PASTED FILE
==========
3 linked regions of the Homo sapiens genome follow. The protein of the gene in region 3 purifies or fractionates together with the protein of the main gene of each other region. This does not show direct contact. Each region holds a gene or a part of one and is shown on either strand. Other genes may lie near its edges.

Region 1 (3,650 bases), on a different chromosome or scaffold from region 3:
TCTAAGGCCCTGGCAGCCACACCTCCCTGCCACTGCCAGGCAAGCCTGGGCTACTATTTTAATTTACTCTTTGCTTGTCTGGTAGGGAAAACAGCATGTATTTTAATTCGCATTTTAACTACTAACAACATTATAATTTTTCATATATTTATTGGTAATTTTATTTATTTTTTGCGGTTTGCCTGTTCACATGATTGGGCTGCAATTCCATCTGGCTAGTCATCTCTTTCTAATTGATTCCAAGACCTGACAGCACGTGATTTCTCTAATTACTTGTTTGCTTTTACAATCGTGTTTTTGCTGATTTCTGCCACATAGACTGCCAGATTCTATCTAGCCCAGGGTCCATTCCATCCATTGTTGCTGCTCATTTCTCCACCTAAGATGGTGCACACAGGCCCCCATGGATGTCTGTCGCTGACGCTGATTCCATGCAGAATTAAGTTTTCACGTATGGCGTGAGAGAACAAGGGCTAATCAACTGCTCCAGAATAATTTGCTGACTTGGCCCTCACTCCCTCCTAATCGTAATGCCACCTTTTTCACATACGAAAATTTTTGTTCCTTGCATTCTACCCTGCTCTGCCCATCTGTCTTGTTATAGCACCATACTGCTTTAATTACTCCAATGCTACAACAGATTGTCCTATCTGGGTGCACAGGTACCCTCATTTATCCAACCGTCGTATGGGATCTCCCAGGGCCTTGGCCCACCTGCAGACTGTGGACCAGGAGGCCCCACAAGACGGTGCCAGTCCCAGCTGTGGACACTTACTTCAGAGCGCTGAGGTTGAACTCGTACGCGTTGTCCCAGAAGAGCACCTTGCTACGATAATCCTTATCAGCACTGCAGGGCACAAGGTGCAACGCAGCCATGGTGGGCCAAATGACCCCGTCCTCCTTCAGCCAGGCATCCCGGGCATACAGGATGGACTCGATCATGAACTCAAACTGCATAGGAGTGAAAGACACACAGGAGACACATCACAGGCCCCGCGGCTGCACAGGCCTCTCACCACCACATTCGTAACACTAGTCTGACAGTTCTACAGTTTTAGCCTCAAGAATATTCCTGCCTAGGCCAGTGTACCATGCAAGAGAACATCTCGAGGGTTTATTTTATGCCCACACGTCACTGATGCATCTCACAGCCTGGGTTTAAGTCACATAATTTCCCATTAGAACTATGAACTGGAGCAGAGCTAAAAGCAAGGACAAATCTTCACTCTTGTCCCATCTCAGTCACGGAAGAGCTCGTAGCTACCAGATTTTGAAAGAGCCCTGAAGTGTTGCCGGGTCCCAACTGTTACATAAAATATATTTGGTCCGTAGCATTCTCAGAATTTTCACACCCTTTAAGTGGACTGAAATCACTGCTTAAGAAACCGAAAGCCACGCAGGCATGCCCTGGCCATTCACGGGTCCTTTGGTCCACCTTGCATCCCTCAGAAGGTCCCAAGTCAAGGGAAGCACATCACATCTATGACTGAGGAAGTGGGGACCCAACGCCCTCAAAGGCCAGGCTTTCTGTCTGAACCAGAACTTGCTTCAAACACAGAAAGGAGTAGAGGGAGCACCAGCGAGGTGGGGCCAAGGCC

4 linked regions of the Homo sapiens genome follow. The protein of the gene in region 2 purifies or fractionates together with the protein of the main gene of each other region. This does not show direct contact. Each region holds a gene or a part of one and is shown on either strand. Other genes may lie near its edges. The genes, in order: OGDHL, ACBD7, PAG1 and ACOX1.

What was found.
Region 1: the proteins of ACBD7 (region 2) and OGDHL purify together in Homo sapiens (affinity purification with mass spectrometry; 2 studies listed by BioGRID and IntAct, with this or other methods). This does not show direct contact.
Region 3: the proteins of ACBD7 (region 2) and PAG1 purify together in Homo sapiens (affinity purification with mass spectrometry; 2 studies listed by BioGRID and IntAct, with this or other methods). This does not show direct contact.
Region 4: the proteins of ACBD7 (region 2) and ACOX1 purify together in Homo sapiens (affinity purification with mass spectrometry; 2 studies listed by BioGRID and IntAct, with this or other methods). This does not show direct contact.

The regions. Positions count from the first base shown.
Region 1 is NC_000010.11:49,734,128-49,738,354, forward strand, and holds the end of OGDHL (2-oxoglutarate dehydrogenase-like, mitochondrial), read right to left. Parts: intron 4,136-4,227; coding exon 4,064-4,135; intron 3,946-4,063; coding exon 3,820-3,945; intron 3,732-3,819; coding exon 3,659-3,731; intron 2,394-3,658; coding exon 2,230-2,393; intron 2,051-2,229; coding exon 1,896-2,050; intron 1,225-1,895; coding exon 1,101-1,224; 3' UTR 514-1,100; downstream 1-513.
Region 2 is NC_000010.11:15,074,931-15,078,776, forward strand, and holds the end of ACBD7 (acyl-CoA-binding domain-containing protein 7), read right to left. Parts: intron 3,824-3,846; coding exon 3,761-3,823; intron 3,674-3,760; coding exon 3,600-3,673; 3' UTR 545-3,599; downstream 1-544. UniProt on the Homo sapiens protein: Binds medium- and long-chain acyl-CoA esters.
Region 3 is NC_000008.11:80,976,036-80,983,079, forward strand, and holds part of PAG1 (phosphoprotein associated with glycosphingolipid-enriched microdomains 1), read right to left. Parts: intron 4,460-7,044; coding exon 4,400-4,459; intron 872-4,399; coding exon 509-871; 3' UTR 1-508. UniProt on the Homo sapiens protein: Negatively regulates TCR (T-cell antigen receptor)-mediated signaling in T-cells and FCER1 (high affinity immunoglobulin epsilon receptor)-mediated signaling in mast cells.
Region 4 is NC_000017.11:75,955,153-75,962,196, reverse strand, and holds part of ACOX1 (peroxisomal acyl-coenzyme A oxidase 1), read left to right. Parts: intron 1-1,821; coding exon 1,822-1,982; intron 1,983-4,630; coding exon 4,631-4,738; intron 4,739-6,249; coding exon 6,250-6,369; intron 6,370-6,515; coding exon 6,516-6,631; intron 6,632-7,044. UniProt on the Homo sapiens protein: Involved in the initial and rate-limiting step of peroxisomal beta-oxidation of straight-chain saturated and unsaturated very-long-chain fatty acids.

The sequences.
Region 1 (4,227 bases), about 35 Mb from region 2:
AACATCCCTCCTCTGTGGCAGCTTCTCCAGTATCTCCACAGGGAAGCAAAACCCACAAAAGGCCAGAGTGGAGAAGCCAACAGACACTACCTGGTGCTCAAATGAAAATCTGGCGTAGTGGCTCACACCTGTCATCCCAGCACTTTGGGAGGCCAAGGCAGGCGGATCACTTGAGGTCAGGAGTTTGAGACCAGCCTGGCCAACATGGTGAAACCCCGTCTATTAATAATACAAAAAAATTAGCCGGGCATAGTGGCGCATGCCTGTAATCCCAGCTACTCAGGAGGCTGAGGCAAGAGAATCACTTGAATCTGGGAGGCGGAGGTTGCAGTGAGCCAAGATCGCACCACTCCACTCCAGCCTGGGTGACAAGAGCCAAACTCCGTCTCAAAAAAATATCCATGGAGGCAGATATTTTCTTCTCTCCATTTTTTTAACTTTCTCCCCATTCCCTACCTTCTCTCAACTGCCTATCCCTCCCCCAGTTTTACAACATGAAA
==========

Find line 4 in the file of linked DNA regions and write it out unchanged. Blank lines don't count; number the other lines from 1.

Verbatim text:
4 linked regions of the Homo sapiens genome follow. The protein of the gene in region 2 purifies or fractionates together with the protein of the main gene of each other region. This does not show direct contact. Each region holds a gene or a part of one and is shown on either strand. Other genes may lie near its edges. The genes, in order: OGDHL, ACBD7, PAG1 and ACOX1.